Ideally, there would be no cost to employers or the state. Employers wouldn’t have to administer the program or match contributions. The program would be privately managed with state oversight, similar to the state’s 529 college savings plan to help parents save for college. The pool, estimated at $6 billion its first year at 3 percent per worker, would be conservatively invested to help buffer it from a market crash.
To guarantee beneficiaries a rate of return during times of slow growth, the program would have a reserve fund and be privately insured. The return rate would likely be tied to the 30-year Treasury bill rate.
De Leon acknowledges the program won’t solve all retirees’ woes. But, he said, it can augment the average $1,261-a-month Social Security check California retirees currently get, give them a “modicum of dignity,” and reduce the number who would have to “be subsidized by taxpayers in what’s supposed to be their golden years.”
Mandatory vs. Voluntary
The plans aren’t without obstacles and opposition.
The federal Employee Retirement Income Security Act, or ERISA, governs pension plans for private-sector workers and sets out strict rules that include fiduciary responsibilities for employers and for operators of plans. State plans would need a Labor Department ruling to exempt employers and the states from ERISA rules that make them financially liable in the case of losses.
De Leon is optimistic California will get a favorable ruling and become the first state to set up a plan. Connecticut, Illinois, Maryland and about a dozen other states are closely watching. But some small employers and the securities and life insurance industries remain wary. They argue ERISA rules pose a big hurdle that the states – and their taxpayers, who would ultimately be on the hook for any liability – aren’t likely to overcome. Congress would have to change the law to allow it, they say.
“We embrace the goal (of states encouraging people to save) 100 percent,” said John Mangan, regional vice president of the American Council of Life Insurers. “But there are obstacles and risks… to state accounts.”
Foes also say the plans aren’t needed. Employers without plans have plenty of options if they want to offer one to their workers. Aside from 401(k) workplace plans, the federal government offers Simple IRAs for employers and the self-employed, although employers must match some contributions. Low- and middle-income tax credits also exist for individuals who put money in IRAs.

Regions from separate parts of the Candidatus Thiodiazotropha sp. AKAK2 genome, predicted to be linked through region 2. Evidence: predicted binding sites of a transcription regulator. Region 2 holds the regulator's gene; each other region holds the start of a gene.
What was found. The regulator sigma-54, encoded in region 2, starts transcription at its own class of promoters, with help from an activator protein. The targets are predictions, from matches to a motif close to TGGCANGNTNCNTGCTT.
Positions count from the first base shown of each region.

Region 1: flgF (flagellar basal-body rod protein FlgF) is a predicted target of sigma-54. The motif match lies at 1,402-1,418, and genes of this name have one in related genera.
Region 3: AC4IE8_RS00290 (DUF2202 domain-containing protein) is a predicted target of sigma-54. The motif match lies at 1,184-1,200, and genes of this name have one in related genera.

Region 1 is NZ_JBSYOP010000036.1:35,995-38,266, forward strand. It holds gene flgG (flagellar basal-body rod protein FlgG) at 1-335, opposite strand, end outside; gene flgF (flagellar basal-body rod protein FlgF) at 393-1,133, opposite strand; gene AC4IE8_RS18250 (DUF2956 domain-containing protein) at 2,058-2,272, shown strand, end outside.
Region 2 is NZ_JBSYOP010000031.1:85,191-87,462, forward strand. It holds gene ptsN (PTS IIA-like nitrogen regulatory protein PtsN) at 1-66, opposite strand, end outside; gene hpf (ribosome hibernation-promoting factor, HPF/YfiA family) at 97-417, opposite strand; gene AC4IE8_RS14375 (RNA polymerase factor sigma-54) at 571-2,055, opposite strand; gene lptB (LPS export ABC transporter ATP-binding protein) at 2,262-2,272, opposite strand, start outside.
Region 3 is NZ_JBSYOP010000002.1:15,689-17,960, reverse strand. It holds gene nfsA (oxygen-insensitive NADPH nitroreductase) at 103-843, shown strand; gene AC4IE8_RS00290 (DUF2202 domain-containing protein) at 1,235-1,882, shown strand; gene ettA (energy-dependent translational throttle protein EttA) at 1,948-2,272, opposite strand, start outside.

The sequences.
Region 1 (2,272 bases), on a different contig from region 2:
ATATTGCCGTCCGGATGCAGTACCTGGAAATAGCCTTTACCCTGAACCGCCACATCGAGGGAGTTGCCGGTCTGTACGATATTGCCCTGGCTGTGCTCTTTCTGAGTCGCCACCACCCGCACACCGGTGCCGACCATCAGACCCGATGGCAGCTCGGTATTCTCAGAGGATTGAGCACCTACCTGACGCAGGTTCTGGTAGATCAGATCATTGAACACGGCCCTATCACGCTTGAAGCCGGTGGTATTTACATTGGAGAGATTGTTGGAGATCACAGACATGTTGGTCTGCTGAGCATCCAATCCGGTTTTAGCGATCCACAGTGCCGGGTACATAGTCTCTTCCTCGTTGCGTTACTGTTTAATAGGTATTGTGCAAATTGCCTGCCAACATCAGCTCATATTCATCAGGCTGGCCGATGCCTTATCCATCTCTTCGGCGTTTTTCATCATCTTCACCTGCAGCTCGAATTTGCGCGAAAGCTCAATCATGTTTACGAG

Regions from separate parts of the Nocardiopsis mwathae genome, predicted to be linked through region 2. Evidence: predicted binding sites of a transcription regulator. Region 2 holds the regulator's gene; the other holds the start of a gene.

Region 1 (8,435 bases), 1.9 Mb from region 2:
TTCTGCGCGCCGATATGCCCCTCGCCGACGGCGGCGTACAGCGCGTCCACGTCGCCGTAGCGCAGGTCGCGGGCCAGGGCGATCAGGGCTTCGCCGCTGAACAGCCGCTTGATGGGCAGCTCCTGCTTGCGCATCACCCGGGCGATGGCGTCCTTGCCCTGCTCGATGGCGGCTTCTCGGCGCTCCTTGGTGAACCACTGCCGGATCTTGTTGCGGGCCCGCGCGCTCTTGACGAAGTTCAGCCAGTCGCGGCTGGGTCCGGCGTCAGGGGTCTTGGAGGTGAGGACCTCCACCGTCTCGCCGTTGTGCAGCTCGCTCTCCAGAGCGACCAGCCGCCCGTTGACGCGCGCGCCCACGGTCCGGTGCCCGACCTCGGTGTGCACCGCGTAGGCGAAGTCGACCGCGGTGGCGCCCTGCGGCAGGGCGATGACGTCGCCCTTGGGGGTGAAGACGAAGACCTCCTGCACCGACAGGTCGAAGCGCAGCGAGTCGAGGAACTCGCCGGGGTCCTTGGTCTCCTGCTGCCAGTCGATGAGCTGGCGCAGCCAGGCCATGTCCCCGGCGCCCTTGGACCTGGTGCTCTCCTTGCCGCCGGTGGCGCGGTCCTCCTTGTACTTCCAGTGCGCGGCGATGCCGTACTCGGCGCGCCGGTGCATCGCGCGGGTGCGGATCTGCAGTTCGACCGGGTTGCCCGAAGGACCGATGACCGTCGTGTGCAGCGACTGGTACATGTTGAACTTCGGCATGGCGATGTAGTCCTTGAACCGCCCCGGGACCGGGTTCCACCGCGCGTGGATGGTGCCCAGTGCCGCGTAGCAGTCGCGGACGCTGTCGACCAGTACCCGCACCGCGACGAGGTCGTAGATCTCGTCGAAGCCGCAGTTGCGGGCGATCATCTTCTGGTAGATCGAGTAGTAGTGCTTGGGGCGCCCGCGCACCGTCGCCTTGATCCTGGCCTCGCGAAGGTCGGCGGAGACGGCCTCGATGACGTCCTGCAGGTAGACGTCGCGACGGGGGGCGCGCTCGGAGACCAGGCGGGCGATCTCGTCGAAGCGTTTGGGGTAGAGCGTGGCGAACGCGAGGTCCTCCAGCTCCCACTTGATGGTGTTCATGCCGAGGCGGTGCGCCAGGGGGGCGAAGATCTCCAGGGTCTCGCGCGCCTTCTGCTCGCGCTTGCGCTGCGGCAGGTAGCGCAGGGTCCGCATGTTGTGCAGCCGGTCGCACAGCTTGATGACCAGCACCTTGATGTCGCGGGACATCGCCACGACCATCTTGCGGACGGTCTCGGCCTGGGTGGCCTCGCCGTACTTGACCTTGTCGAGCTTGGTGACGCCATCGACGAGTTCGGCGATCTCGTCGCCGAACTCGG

But many advocates of state plans aren’t buying the argument. They say current retirement-savings options and the financial industry that markets plans aren’t doing enough – or so many workers wouldn’t have plans and so many Americans wouldn’t be so short of having enough money set aside for retirement.
“They’re not getting the job done,” said Karen Friedman, executive vice president and policy director at the Pension Rights Center, which advocates for great retirement security and backs the state efforts.
Mangan, whose group represents 300 life insurance companies operating in the U.S. and abroad, said the president’s myRA plan should fill the void for workers “better than the state accounts.”
But Friedman of the Pension Rights Center doesn’t agree with that either. The retirement-security crisis is so great, she said, the nation needs both state savings plans and the myRA, which is possible because having one doesn’t preclude the other. If a state doesn’t have a plan, Friedman said, at least some workers will have the president’s myRA.
Nor is De Leon buying it. “There are differences,” he stressed. Importantly, he said, the California plan is mandatory for employers unlike the president’s voluntary myRA, in which companies would have to choose to participate.
In California, the payroll deductions would be automatic unless workers later decide to opt out of the plan. Under myRA, employees would choose to join.
Employees automatically enrolled in savings plans tend to stay enrolled, behavioral economists Shlomo Benartzi of UCLA and Richard Thaler of the University of Chicago wrote in a paper published in September. Only 10 percent of them tend to opt out, they said.
“This is not a voluntary program, it’s mandatory,” de Leon said of the California program. “That’s the game-changer here.”